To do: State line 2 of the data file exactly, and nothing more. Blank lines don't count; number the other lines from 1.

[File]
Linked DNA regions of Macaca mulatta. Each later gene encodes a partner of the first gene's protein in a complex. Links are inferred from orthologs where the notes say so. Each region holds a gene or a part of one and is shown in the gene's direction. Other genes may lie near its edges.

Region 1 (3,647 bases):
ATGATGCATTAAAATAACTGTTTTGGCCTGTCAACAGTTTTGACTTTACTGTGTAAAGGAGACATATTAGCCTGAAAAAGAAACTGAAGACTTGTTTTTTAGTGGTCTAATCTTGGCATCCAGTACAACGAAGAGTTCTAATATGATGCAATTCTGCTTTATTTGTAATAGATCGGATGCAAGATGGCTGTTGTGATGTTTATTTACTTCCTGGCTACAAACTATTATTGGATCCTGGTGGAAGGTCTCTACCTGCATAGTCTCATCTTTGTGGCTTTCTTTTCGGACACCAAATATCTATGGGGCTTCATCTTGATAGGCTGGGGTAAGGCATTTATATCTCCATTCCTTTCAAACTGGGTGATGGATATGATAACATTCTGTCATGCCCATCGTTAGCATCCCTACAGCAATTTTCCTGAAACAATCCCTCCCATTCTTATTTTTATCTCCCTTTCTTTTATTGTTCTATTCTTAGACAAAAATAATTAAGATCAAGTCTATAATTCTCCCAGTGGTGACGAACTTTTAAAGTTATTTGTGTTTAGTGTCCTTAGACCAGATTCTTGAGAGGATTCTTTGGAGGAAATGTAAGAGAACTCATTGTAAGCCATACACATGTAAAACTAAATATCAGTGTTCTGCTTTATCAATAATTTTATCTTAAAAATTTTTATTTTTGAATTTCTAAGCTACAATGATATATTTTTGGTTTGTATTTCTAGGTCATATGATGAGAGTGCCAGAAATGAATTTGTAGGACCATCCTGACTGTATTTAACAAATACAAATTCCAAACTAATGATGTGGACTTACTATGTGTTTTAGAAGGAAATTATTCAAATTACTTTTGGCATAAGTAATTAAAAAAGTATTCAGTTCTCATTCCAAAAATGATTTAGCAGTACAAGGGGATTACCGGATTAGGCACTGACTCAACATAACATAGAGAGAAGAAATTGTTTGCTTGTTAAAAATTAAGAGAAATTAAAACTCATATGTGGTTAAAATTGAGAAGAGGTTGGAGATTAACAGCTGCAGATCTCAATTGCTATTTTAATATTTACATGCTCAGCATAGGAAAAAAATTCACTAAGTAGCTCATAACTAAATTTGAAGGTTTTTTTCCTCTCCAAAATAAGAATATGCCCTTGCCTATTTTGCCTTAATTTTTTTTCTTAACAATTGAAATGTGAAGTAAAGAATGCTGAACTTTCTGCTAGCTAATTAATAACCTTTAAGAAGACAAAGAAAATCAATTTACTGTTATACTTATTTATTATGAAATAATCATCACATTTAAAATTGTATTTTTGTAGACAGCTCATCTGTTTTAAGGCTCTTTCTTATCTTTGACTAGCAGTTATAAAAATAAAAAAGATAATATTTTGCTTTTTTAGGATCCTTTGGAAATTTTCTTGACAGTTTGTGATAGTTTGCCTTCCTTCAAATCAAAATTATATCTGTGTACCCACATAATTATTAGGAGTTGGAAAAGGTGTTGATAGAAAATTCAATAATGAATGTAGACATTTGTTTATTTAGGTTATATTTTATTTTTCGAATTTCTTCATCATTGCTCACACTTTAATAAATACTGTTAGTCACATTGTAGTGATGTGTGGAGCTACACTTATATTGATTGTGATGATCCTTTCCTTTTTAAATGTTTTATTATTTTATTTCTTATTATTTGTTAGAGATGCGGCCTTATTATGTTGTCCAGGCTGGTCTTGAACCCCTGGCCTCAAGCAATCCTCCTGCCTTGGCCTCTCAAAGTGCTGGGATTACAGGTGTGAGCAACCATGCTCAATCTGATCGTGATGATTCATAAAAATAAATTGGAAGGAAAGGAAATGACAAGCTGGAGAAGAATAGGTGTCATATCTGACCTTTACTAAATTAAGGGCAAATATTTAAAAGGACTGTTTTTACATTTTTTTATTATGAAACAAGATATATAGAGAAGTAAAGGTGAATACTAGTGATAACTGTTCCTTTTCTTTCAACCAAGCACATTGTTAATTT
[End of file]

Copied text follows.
Region 1 (3,647 bases):